OSA and PCOS are risk factors for prediabetes, just as prediabetes is a risk factor for OSA and PCOS. If you have one or both of these conditions, receiving treatment for them may help reverse prediabetes.

Also, it’s vital to know that smoking and excess weight are risk factors for OSA. High insulin is a risk factor for PCOS. Quitting smoking, losing excess weight, and reducing high insulin can effectively treat OSA and PCOS. That may then lead to the reversal of prediabetes.

Can Prediabetes Be Prevented?

Prediabetes may get prevented by practicing the same lifestyle behaviors that can reverse this condition. Educate yourself about prediabetes risk factors, especially if it runs in your family. Then, evaluate your lifestyle to learn where you can make positive changes to avoid prediabetes.

Healthy lifestyle changes can do much more than just prevent prediabetes. Certain healthy behaviors can increase your energy and metabolism. They can improve your mood and boost your confidence. They can also strengthen your immune system and make you less likely to get sick.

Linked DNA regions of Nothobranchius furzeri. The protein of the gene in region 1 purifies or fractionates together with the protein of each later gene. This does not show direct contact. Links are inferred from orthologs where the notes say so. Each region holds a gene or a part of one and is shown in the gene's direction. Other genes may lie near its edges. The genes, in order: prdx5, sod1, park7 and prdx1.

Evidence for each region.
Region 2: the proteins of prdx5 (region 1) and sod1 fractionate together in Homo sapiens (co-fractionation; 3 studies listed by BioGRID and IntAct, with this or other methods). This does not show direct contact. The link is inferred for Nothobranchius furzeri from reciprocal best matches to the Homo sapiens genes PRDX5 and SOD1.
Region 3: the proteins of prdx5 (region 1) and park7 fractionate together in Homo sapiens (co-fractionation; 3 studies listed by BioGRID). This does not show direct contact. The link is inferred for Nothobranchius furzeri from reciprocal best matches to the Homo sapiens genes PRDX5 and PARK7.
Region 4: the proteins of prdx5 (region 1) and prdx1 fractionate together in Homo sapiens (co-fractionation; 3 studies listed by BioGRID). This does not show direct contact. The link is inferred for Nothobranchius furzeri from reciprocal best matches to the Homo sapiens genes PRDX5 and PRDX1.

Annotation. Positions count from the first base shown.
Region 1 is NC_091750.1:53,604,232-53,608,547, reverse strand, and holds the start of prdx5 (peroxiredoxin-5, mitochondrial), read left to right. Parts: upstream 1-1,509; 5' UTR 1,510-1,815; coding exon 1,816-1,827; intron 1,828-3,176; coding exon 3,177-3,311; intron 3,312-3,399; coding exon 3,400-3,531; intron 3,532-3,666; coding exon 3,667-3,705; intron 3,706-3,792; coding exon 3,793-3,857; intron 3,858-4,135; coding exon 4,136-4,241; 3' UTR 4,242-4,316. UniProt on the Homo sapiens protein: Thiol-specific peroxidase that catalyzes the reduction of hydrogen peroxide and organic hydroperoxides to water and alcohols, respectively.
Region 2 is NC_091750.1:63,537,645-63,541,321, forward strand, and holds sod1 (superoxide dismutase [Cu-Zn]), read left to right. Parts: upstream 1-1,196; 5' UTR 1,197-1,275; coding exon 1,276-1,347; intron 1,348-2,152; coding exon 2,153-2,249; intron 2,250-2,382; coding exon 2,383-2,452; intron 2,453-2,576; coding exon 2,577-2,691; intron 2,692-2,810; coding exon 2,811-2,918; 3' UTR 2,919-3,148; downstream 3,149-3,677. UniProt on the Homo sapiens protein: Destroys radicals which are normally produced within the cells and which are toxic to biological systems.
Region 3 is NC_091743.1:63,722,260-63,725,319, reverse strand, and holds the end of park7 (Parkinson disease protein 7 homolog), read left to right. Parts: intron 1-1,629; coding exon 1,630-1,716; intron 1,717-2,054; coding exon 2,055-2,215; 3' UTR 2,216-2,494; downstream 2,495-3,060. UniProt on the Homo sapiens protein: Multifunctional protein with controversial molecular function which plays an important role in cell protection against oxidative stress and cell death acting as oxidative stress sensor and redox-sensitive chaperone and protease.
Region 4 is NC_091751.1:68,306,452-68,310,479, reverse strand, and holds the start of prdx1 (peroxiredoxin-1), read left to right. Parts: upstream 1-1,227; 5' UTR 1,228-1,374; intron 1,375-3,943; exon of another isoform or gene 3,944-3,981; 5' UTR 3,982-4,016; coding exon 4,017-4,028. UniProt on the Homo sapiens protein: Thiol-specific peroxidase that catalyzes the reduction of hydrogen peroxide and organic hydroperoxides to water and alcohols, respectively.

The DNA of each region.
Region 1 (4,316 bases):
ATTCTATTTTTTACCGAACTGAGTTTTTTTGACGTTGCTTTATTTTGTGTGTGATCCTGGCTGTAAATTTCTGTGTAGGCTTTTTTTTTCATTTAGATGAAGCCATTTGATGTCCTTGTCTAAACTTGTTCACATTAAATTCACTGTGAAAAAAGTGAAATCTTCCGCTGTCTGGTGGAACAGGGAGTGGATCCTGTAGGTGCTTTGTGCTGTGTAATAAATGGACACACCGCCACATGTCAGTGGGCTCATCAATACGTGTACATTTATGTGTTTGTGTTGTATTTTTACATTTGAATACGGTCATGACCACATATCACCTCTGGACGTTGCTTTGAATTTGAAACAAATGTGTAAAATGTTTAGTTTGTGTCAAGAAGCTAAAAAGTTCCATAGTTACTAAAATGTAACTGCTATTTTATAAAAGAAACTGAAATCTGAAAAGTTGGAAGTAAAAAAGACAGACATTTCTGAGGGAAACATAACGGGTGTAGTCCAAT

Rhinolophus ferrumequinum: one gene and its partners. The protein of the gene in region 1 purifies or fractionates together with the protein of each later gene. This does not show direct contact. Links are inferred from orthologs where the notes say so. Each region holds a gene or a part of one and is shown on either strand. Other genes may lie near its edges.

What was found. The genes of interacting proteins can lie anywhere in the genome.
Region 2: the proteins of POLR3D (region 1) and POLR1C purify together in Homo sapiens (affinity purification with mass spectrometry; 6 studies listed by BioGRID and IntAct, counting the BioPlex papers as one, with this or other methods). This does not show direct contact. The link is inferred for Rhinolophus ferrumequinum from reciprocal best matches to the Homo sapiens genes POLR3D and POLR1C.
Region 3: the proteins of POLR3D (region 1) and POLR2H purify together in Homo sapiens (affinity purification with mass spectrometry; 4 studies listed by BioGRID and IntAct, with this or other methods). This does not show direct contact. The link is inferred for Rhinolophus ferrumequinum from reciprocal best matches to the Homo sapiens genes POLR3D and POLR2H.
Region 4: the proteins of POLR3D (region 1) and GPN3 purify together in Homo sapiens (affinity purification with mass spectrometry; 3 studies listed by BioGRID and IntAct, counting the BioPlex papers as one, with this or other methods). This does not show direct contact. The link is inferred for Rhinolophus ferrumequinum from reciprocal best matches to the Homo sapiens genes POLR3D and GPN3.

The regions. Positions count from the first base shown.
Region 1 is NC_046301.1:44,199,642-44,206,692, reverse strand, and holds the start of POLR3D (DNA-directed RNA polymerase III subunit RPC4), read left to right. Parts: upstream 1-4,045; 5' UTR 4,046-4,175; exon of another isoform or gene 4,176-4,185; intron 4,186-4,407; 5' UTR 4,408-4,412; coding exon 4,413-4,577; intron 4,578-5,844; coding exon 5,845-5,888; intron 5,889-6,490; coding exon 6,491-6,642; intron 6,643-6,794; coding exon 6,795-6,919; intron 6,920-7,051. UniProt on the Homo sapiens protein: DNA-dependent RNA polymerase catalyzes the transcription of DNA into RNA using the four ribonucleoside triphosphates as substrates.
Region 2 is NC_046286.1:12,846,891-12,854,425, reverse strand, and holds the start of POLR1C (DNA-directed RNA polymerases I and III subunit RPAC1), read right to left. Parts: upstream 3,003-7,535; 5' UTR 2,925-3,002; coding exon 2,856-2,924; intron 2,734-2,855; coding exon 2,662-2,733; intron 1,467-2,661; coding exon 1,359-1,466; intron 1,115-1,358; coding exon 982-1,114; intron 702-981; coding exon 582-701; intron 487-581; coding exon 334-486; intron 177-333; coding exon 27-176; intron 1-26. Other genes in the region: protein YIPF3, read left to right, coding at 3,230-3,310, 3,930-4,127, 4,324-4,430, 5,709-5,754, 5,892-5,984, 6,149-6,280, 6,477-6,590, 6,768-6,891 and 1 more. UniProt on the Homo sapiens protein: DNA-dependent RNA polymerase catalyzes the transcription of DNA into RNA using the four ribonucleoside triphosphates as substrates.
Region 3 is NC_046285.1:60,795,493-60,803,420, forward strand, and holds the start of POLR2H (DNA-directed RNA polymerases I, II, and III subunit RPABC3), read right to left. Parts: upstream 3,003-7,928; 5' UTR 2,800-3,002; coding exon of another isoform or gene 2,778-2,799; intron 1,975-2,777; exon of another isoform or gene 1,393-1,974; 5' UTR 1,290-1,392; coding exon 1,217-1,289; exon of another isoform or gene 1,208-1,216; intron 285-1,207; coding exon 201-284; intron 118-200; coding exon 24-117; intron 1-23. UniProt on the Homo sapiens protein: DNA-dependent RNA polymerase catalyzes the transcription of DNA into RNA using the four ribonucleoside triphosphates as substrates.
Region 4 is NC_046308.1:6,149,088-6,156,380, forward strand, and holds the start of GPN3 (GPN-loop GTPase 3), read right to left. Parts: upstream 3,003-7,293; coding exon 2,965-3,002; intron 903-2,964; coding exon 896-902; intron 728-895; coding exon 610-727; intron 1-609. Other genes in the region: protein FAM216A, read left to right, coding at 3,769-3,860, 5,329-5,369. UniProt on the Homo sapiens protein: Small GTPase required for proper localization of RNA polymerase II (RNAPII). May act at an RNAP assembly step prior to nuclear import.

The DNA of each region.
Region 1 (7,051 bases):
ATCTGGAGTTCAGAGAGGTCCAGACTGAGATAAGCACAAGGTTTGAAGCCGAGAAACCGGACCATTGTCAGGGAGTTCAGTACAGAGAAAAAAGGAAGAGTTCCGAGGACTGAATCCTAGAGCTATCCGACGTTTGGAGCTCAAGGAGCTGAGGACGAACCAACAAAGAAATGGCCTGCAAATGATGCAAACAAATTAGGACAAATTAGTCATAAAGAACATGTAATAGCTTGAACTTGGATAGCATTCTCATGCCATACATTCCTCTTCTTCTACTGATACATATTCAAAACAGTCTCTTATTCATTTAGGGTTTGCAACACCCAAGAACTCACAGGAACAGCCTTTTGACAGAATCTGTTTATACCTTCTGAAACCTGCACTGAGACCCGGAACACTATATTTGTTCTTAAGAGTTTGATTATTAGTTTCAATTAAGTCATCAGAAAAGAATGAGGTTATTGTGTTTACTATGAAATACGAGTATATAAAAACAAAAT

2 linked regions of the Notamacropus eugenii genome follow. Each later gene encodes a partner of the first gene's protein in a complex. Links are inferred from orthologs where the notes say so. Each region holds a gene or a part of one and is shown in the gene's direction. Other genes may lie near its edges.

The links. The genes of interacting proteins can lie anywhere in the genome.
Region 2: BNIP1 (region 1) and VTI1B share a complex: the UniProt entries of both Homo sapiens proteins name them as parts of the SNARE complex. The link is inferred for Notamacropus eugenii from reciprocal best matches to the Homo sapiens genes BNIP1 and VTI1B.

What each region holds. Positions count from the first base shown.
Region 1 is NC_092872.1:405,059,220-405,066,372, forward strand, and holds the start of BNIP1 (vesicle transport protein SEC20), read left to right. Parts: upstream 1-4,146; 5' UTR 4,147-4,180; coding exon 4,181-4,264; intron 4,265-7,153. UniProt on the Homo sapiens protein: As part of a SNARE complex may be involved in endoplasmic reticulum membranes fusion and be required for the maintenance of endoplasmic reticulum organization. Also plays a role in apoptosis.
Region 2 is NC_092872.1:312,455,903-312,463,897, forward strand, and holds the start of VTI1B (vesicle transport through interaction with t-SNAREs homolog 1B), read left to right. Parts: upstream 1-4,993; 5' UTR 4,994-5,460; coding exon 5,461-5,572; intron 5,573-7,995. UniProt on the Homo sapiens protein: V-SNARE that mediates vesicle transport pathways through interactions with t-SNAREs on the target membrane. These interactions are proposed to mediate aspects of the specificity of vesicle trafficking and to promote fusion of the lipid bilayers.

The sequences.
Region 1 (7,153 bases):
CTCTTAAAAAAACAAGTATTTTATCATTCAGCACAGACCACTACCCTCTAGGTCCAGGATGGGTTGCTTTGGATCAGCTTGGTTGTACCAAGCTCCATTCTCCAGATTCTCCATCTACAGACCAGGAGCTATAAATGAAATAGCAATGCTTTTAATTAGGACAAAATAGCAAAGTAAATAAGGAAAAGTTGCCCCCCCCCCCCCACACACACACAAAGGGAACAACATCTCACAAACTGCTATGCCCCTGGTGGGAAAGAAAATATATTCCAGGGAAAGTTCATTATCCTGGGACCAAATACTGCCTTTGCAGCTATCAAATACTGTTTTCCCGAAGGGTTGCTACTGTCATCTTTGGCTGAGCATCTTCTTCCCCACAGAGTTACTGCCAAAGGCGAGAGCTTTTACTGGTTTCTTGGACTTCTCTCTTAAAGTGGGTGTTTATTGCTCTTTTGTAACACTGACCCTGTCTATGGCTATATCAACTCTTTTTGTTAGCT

If you need to make several lifestyle changes to prevent prediabetes, start making small, gradual changes. That can prevent you from becoming overwhelmed or discouraged. For example, start with eating smaller food portions and taking short walks in your neighborhood. Then, gradually start cutting out sugary and processed foods and increase the intensity of your workouts.

It can sometimes take several months or years to adopt a healthy lifestyle, which is entirely normal. Ask your doctors for help along the way, as they can offer sound advice and tips on nutrition and fitness. They can also treat any persistent health problems you may still be dealing with.

Diabetes Treatments At Lompoc Valley Medical Center

Lompoc Valley Medical Care is home to a large team of board-certified medical doctors who can treat nearly every health condition, including prediabetes and diabetes. Visit our provider page today to make an appointment and learn more about our many available healthcare services for you and your family.

Hayley Esdaile
Written By Hayley Esdaile , Registered Dietitian
Hayley Esdaile is a Registered Dietitian at Lompoc Valley Medical Center. She works closely with both inpatient and outpatient services and is also involved in nutrition education outreach. Hayley holds a bachelor's degree in Nutrition Science with a concentration in Dietetics from the University of Nevada, Las Vegas.